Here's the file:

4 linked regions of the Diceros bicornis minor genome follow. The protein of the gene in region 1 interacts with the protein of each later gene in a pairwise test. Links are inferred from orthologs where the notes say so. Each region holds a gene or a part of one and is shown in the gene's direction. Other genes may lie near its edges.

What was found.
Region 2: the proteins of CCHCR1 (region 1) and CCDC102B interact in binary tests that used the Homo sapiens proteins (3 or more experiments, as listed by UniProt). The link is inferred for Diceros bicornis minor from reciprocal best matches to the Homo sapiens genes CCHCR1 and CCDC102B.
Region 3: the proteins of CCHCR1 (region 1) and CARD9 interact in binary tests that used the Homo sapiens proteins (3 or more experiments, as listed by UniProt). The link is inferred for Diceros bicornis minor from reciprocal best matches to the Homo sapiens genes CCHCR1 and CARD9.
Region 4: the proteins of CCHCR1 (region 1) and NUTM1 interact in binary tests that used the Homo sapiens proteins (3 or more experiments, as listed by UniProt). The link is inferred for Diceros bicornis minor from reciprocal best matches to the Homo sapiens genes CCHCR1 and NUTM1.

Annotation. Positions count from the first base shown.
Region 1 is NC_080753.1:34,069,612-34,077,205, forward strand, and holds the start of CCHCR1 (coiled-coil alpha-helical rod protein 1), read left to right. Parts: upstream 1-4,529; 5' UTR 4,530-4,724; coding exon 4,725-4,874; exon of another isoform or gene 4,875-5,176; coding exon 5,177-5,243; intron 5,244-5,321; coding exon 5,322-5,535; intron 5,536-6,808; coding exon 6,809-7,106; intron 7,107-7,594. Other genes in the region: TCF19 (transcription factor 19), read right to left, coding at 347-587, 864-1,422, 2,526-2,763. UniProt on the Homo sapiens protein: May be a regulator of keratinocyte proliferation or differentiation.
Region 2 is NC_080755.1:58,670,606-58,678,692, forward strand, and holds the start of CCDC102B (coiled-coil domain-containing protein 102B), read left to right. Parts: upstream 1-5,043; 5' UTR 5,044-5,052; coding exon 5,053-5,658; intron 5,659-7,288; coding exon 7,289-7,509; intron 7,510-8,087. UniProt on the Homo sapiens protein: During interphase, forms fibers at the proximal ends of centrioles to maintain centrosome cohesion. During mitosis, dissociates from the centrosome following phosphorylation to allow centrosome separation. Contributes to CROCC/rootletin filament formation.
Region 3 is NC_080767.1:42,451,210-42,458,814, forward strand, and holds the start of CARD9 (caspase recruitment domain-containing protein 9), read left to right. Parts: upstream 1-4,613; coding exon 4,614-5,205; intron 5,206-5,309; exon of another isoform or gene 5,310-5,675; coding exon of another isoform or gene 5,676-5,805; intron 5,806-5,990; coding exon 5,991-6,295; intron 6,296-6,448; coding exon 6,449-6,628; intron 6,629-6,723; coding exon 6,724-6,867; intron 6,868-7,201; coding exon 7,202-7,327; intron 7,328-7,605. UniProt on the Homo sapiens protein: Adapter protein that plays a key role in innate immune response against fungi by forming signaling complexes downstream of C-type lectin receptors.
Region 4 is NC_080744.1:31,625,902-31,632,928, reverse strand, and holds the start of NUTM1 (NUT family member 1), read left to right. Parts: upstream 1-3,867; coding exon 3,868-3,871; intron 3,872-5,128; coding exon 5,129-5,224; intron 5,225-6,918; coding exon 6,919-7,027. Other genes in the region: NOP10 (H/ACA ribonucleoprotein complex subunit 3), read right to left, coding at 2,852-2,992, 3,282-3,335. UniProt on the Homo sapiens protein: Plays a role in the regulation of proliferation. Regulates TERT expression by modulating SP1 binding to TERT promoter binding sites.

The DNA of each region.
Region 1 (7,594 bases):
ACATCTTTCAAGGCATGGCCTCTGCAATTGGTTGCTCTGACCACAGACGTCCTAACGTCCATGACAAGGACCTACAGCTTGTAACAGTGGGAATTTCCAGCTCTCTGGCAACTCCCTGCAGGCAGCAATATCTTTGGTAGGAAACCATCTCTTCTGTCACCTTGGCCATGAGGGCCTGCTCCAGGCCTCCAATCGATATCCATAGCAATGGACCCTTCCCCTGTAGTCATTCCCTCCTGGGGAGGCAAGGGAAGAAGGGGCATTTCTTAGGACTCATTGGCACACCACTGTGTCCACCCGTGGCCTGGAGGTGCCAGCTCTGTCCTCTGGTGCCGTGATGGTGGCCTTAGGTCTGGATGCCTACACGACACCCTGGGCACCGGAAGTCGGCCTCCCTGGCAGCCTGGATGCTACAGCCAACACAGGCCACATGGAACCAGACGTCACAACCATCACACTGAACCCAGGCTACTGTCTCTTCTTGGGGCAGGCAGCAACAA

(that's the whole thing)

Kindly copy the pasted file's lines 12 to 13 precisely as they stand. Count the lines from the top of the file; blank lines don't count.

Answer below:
Region 1 (7,594 bases):
ACATCTTTCAAGGCATGGCCTCTGCAATTGGTTGCTCTGACCACAGACGTCCTAACGTCCATGACAAGGACCTACAGCTTGTAACAGTGGGAATTTCCAGCTCTCTGGCAACTCCCTGCAGGCAGCAATATCTTTGGTAGGAAACCATCTCTTCTGTCACCTTGGCCATGAGGGCCTGCTCCAGGCCTCCAATCGATATCCATAGCAATGGACCCTTCCCCTGTAGTCATTCCCTCCTGGGGAGGCAAGGGAAGAAGGGGCATTTCTTAGGACTCATTGGCACACCACTGTGTCCACCCGTGGCCTGGAGGTGCCAGCTCTGTCCTCTGGTGCCGTGATGGTGGCCTTAGGTCTGGATGCCTACACGACACCCTGGGCACCGGAAGTCGGCCTCCCTGGCAGCCTGGATGCTACAGCCAACACAGGCCACATGGAACCAGACGTCACAACCATCACACTGAACCCAGGCTACTGTCTCTTCTTGGGGCAGGCAGCAACAA